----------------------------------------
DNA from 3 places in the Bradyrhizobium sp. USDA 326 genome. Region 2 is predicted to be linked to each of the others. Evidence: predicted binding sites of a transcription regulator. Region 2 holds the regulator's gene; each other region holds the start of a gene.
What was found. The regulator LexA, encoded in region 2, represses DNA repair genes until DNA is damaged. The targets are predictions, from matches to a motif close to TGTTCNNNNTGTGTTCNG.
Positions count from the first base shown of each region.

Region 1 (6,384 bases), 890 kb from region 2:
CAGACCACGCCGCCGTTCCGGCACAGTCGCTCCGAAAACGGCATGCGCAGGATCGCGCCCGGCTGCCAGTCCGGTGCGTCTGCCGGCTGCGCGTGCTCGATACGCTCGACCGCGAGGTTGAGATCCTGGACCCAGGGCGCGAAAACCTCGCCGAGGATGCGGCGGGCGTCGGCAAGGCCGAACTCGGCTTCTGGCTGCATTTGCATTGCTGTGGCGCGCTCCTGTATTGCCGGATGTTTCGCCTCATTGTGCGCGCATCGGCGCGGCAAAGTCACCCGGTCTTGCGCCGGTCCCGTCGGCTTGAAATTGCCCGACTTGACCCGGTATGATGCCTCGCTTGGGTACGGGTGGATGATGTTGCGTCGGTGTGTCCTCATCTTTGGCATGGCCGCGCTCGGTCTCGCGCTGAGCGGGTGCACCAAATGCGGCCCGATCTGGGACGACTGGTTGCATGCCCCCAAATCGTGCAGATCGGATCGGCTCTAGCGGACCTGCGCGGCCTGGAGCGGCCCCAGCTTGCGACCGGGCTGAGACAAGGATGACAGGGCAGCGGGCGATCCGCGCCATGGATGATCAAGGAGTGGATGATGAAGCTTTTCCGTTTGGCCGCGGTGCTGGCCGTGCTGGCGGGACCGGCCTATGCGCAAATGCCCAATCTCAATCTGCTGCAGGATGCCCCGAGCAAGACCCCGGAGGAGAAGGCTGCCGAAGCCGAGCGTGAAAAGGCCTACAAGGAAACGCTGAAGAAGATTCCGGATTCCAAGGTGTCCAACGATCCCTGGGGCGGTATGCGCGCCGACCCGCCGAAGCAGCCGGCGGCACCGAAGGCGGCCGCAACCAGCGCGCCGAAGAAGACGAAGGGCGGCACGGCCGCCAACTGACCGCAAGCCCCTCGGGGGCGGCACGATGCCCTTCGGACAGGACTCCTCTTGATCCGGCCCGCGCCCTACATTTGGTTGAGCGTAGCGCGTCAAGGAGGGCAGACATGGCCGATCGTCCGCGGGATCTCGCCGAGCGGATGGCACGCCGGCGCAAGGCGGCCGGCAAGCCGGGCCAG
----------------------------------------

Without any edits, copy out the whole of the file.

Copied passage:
DNA from 3 places in the Bradyrhizobium sp. USDA 326 genome. Region 2 is predicted to be linked to each of the others. Evidence: predicted binding sites of a transcription regulator. Region 2 holds the regulator's gene; each other region holds the start of a gene.
What was found. The regulator LexA, encoded in region 2, represses DNA repair genes until DNA is damaged. The targets are predictions, from matches to a motif close to TGTTCNNNNTGTGTTCNG.
Positions count from the first base shown of each region.

Region 1 (6,384 bases), 890 kb from region 2:
CAGACCACGCCGCCGTTCCGGCACAGTCGCTCCGAAAACGGCATGCGCAGGATCGCGCCCGGCTGCCAGTCCGGTGCGTCTGCCGGCTGCGCGTGCTCGATACGCTCGACCGCGAGGTTGAGATCCTGGACCCAGGGCGCGAAAACCTCGCCGAGGATGCGGCGGGCGTCGGCAAGGCCGAACTCGGCTTCTGGCTGCATTTGCATTGCTGTGGCGCGCTCCTGTATTGCCGGATGTTTCGCCTCATTGTGCGCGCATCGGCGCGGCAAAGTCACCCGGTCTTGCGCCGGTCCCGTCGGCTTGAAATTGCCCGACTTGACCCGGTATGATGCCTCGCTTGGGTACGGGTGGATGATGTTGCGTCGGTGTGTCCTCATCTTTGGCATGGCCGCGCTCGGTCTCGCGCTGAGCGGGTGCACCAAATGCGGCCCGATCTGGGACGACTGGTTGCATGCCCCCAAATCGTGCAGATCGGATCGGCTCTAGCGGACCTGCGCGGCCTGGAGCGGCCCCAGCTTGCGACCGGGCTGAGACAAGGATGACAGGGCAGCGGGCGATCCGCGCCATGGATGATCAAGGAGTGGATGATGAAGCTTTTCCGTTTGGCCGCGGTGCTGGCCGTGCTGGCGGGACCGGCCTATGCGCAAATGCCCAATCTCAATCTGCTGCAGGATGCCCCGAGCAAGACCCCGGAGGAGAAGGCTGCCGAAGCCGAGCGTGAAAAGGCCTACAAGGAAACGCTGAAGAAGATTCCGGATTCCAAGGTGTCCAACGATCCCTGGGGCGGTATGCGCGCCGACCCGCCGAAGCAGCCGGCGGCACCGAAGGCGGCCGCAACCAGCGCGCCGAAGAAGACGAAGGGCGGCACGGCCGCCAACTGACCGCAAGCCCCTCGGGGGCGGCACGATGCCCTTCGGACAGGACTCCTCTTGATCCGGCCCGCGCCCTACATTTGGTTGAGCGTAGCGCGTCAAGGAGGGCAGACATGGCCGATCGTCCGCGGGATCTCGCCGAGCGGATGGCACGCCGGCGCAAGGCGGCCGGCAAGCCGGGCCAG